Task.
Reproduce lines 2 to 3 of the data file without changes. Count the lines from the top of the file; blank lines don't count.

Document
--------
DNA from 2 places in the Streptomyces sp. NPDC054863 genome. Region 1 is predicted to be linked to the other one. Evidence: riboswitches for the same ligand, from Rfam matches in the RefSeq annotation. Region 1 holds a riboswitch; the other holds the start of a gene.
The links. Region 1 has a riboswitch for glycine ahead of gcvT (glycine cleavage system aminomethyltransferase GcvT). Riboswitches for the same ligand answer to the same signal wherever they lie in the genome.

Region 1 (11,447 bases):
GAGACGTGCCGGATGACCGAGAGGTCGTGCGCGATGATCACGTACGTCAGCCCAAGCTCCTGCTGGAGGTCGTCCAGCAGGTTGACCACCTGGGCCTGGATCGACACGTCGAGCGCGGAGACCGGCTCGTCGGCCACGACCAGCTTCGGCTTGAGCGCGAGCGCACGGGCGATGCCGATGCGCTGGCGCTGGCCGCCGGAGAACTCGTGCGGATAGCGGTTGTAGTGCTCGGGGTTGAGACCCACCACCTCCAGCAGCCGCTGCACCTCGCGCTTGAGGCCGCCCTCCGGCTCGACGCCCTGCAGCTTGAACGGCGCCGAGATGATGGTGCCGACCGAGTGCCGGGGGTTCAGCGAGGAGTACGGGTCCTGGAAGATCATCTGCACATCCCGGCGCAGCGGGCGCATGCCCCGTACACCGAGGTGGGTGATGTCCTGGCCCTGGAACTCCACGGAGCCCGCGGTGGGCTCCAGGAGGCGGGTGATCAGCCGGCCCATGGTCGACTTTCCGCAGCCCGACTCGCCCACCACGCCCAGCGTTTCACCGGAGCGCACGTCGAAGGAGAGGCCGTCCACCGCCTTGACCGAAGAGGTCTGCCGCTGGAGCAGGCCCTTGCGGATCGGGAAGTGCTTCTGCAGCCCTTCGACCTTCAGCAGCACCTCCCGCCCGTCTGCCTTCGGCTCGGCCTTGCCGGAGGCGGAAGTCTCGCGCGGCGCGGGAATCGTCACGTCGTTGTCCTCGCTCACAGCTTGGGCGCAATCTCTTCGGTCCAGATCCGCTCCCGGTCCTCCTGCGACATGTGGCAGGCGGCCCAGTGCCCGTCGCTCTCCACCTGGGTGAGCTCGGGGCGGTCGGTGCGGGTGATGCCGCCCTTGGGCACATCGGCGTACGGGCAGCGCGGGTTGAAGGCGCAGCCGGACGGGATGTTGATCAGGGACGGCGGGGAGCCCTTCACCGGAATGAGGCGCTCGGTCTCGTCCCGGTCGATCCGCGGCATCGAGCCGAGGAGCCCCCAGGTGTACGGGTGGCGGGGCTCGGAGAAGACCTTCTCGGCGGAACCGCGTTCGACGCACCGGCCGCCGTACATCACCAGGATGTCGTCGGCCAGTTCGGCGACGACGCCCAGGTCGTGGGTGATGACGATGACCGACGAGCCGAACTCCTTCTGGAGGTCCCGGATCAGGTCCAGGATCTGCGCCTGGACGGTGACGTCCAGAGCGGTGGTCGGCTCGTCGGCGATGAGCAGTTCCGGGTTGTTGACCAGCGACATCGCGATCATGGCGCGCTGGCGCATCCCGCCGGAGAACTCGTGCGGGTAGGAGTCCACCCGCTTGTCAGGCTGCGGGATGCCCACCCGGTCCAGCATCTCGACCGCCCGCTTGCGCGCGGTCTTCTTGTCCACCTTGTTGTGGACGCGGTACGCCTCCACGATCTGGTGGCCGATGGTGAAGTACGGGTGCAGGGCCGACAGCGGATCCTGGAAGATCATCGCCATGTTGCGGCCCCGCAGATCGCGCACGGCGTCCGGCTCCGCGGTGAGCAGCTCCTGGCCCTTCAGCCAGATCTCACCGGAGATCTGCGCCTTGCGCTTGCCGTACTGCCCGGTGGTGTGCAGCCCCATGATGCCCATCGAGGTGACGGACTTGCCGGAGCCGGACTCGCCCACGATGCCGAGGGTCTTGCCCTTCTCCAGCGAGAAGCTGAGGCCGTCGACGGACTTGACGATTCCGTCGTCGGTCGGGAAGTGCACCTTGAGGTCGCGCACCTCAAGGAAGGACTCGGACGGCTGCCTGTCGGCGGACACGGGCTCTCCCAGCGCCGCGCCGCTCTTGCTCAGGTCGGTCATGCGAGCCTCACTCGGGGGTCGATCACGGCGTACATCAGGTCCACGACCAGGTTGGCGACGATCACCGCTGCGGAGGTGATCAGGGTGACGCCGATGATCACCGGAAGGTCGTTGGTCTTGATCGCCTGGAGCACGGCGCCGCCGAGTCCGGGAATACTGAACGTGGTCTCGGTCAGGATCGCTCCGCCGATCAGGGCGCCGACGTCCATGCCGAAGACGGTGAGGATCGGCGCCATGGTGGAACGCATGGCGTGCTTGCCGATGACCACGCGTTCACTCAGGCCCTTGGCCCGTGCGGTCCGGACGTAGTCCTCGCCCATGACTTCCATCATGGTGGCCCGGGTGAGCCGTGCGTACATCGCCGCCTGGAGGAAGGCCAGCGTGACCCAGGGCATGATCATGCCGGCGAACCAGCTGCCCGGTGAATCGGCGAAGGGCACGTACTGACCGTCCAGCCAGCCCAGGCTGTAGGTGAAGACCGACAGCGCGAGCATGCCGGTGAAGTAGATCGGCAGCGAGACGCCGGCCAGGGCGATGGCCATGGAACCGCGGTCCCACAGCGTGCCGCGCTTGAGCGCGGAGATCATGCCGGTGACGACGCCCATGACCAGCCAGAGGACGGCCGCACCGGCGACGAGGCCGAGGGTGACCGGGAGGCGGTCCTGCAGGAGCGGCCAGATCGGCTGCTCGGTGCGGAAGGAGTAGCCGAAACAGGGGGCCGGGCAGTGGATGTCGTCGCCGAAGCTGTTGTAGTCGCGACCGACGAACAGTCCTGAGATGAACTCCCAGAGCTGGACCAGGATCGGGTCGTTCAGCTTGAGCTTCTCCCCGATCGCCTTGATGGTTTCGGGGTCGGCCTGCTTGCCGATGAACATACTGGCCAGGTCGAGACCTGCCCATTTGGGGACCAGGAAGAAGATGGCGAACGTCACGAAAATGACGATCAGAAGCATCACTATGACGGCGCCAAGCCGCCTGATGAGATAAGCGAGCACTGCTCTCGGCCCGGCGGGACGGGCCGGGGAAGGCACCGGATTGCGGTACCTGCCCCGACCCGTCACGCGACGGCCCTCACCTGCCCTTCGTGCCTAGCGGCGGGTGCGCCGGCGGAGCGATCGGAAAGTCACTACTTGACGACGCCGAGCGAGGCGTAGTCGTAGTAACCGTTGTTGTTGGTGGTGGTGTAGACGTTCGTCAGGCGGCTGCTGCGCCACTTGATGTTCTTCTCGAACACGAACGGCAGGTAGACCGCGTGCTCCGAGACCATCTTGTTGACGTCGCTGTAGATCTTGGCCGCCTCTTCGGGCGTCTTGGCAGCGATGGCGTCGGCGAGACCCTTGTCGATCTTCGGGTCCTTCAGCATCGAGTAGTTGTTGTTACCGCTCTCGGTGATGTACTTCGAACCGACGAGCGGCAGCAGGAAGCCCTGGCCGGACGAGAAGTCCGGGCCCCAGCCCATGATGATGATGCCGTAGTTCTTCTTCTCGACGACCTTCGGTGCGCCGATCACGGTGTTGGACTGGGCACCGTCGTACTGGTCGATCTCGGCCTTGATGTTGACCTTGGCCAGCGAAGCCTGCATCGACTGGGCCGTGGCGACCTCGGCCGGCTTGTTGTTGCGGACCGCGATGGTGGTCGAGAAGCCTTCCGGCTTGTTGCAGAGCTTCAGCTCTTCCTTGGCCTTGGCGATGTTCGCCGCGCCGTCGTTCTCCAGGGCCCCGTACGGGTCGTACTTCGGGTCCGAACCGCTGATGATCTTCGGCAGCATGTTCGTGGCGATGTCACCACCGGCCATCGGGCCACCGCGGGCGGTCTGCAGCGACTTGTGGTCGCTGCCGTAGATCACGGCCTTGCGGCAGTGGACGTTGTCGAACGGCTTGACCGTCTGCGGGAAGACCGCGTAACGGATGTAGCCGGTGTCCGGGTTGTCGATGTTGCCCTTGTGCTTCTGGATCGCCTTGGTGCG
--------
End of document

The links. Region 1 has a riboswitch for glycine ahead of gcvT (glycine cleavage system aminomethyltransferase GcvT). Riboswitches for the same ligand answer to the same signal wherever they lie in the genome.

Region 1 (11,447 bases):